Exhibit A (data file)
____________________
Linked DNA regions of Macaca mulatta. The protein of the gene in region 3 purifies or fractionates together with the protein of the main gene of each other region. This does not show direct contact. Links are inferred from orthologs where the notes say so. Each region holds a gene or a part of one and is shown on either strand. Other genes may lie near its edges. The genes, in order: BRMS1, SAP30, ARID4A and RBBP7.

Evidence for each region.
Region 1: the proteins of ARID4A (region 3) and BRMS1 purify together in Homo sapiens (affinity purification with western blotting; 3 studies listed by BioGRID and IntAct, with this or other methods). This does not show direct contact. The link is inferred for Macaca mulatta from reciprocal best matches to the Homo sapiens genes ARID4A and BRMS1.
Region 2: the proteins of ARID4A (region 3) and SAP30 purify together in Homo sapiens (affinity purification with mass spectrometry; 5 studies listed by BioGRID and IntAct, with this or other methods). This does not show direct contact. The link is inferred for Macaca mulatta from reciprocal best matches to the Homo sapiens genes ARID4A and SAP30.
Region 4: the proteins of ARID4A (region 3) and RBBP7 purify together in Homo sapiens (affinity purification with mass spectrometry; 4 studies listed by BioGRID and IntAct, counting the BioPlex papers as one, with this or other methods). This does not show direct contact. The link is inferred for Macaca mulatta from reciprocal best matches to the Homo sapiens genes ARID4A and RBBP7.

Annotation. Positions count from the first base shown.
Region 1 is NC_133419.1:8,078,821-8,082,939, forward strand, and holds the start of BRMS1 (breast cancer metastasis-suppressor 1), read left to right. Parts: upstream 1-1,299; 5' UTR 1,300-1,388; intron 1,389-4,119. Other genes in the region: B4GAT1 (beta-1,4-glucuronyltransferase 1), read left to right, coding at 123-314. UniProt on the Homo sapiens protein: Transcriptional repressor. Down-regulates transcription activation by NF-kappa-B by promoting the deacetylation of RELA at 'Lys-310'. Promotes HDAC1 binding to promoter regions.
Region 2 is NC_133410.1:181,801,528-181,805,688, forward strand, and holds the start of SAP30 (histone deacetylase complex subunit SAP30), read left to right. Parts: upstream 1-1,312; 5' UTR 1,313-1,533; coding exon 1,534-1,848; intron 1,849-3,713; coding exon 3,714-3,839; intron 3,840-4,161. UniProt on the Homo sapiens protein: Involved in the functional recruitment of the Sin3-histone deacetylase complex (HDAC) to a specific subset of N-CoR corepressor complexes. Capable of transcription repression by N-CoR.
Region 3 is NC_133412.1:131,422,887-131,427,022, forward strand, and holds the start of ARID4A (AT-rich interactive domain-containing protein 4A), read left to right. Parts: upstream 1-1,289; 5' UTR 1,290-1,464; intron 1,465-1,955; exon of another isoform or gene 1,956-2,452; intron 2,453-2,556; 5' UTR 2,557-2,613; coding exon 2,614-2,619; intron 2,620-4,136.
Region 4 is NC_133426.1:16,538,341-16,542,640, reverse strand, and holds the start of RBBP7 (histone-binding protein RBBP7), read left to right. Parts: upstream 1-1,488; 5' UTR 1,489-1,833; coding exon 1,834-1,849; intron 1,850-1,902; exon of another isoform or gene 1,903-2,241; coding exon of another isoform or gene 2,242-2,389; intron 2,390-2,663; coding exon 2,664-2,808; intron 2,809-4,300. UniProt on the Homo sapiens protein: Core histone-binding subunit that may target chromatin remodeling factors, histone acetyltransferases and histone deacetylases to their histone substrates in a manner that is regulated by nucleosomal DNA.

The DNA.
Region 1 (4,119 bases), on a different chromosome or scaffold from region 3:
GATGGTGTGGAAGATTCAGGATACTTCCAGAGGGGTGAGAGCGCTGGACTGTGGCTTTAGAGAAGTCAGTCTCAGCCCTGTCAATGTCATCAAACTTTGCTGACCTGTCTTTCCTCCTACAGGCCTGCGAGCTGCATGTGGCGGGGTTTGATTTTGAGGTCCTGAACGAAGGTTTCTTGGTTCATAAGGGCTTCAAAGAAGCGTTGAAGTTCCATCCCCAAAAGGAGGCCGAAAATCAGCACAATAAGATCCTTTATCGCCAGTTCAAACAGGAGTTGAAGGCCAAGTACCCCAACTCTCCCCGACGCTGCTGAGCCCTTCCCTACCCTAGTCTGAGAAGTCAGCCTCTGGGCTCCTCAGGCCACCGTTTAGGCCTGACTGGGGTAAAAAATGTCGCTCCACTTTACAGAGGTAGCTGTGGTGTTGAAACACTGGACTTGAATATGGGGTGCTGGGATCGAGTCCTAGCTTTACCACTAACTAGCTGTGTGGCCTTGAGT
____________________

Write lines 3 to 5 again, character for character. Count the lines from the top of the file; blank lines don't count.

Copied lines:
Region 1: the proteins of ARID4A (region 3) and BRMS1 purify together in Homo sapiens (affinity purification with western blotting; 3 studies listed by BioGRID and IntAct, with this or other methods). This does not show direct contact. The link is inferred for Macaca mulatta from reciprocal best matches to the Homo sapiens genes ARID4A and BRMS1.
Region 2: the proteins of ARID4A (region 3) and SAP30 purify together in Homo sapiens (affinity purification with mass spectrometry; 5 studies listed by BioGRID and IntAct, with this or other methods). This does not show direct contact. The link is inferred for Macaca mulatta from reciprocal best matches to the Homo sapiens genes ARID4A and SAP30.
Region 4: the proteins of ARID4A (region 3) and RBBP7 purify together in Homo sapiens (affinity purification with mass spectrometry; 4 studies listed by BioGRID and IntAct, counting the BioPlex papers as one, with this or other methods). This does not show direct contact. The link is inferred for Macaca mulatta from reciprocal best matches to the Homo sapiens genes ARID4A and RBBP7.